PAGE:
From October 29th for a period of two weeks, I participated in a boot camp writing experience facilitated by the National Center for Faculty Development and Diversity. Each day of the 10 working days, we were expected to write for at least 30 minutes and post online indicating how much time we actually spent, how much we accomplished, and the challenges encountered.
Every book I have read about writing productivity indicates that the most writers write every day. I have struggled with disciplining myself to write daily, some weeks are better than others. This boot camp really helped me to realize the benefits of daily writing. Granted, some days I wrote just before midnight to make sure I had something to report. Accountability works!
Over that two week period, I managed to draft a manuscript article, writing a total of over 7000 words. I managed to take a break on one weekend (that was one of the requirements). I still need to learn to take a break at least one full day a week, I need to learn to keep a sabbath (not just a few hours on Sunday morning). I know my physical, emotional and spiritual health depends on learning to take a sabbath, to rest and rejuvenate.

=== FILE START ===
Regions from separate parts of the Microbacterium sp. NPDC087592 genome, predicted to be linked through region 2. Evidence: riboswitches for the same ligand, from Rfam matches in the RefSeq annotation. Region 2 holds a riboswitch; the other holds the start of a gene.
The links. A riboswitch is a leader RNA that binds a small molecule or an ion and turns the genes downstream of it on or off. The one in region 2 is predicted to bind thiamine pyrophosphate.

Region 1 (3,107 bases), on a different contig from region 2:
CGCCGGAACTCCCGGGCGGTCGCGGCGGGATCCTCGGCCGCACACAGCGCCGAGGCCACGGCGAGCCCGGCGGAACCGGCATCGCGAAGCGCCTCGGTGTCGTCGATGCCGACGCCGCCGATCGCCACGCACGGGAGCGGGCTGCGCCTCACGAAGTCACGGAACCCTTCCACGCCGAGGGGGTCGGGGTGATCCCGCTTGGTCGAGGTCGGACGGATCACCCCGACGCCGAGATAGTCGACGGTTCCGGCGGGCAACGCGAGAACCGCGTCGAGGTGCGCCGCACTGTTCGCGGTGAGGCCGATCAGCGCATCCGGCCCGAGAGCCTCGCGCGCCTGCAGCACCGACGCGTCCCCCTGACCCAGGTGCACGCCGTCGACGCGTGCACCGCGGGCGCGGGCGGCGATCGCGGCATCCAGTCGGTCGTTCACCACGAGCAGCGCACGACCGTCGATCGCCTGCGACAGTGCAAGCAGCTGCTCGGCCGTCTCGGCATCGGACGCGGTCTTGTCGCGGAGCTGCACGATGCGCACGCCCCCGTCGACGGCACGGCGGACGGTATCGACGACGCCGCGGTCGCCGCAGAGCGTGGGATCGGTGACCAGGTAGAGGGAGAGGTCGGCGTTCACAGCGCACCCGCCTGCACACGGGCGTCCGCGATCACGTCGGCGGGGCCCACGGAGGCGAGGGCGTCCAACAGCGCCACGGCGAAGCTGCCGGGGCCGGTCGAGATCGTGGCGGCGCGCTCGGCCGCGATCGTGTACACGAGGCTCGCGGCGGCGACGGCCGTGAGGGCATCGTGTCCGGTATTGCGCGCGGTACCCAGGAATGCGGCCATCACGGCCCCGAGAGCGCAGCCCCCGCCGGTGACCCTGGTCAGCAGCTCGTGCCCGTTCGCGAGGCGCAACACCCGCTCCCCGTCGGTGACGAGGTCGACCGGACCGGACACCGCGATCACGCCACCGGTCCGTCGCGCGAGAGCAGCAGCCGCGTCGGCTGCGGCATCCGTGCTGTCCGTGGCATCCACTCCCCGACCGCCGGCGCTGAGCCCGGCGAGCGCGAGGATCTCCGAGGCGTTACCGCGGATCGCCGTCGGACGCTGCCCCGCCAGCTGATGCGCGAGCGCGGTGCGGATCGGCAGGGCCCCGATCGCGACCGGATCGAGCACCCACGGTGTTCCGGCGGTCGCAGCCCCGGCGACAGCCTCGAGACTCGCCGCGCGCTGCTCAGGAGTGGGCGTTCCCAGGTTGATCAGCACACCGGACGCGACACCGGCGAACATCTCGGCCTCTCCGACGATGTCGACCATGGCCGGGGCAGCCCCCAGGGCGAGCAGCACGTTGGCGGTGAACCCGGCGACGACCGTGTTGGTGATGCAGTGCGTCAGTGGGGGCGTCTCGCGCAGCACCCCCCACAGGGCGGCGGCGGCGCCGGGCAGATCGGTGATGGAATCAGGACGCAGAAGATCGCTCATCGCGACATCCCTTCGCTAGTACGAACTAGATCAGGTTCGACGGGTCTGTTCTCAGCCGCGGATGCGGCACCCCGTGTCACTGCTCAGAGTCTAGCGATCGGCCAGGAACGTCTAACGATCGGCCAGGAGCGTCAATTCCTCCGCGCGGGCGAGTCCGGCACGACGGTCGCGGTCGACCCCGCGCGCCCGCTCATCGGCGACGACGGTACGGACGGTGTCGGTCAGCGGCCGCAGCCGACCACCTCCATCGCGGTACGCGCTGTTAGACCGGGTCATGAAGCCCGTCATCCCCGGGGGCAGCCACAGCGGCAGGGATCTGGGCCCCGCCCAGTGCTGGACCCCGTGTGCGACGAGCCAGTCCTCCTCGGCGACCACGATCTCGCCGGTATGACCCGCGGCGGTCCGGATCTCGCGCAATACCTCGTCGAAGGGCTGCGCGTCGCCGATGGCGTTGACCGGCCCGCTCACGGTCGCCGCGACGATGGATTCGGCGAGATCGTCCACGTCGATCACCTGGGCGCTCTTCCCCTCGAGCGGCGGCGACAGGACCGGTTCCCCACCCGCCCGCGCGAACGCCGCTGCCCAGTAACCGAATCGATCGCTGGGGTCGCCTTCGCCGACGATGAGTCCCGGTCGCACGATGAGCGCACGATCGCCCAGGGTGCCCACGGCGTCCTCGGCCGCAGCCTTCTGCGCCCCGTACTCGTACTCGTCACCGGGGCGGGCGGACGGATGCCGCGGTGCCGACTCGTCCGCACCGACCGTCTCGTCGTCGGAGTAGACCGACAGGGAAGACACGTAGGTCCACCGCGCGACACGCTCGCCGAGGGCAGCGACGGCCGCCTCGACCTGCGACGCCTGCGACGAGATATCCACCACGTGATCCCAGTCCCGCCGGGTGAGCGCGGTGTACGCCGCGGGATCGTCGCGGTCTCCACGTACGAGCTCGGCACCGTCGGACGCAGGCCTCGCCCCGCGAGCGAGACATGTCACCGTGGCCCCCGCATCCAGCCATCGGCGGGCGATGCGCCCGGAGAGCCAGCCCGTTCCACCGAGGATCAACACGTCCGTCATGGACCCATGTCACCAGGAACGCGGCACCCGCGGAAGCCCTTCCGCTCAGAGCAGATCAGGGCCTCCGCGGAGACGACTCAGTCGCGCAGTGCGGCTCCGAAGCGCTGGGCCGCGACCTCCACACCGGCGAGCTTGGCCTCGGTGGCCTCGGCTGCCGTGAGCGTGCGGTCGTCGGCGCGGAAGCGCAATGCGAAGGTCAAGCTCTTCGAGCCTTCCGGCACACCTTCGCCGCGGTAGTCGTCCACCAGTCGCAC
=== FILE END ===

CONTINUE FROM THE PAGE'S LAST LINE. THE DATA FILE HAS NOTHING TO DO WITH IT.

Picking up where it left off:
This week I didn't do daily writing. I found myself getting off track, my attention was diverted by the so-called tyranny of the urgent. So now I find myself not having written anything in the past 4 days. Luckily, I have a writing retreat coming up this weekend, hosted by Temple University Writing Center where I can make up and hopefully also make progress. I had determined after the retreat this summer that I would find shorter retreats, boot camps and other writing help wherever I could, especially those close to home that are also affordable. Whatever I learn, I try to practice, and I share with faculty in my learning community, my doctoral students, and you all. I keep subjecting myself to these helps so that eventually, I will find what works best for my schedule, temperament and writing needs.
I challenge you to find what works for you that will enable increased productivity. Whether that is choosing one day a week as your writing & research day (many faculty do that), or finding just 30 minutes (or more) for daily writing (probably more achievable for doctoral students who are also working adults with families and other responsibilities), and/or even what we are attempting to do with my doctoral students - 'once-a-month' writing boot camps, find whatever works then stick with it.
All the best with your writing goals whether its for dissertation/thesis, journal articles, books, or leisure writing. If you have approaches to getting it done that have worked for you, kindly share.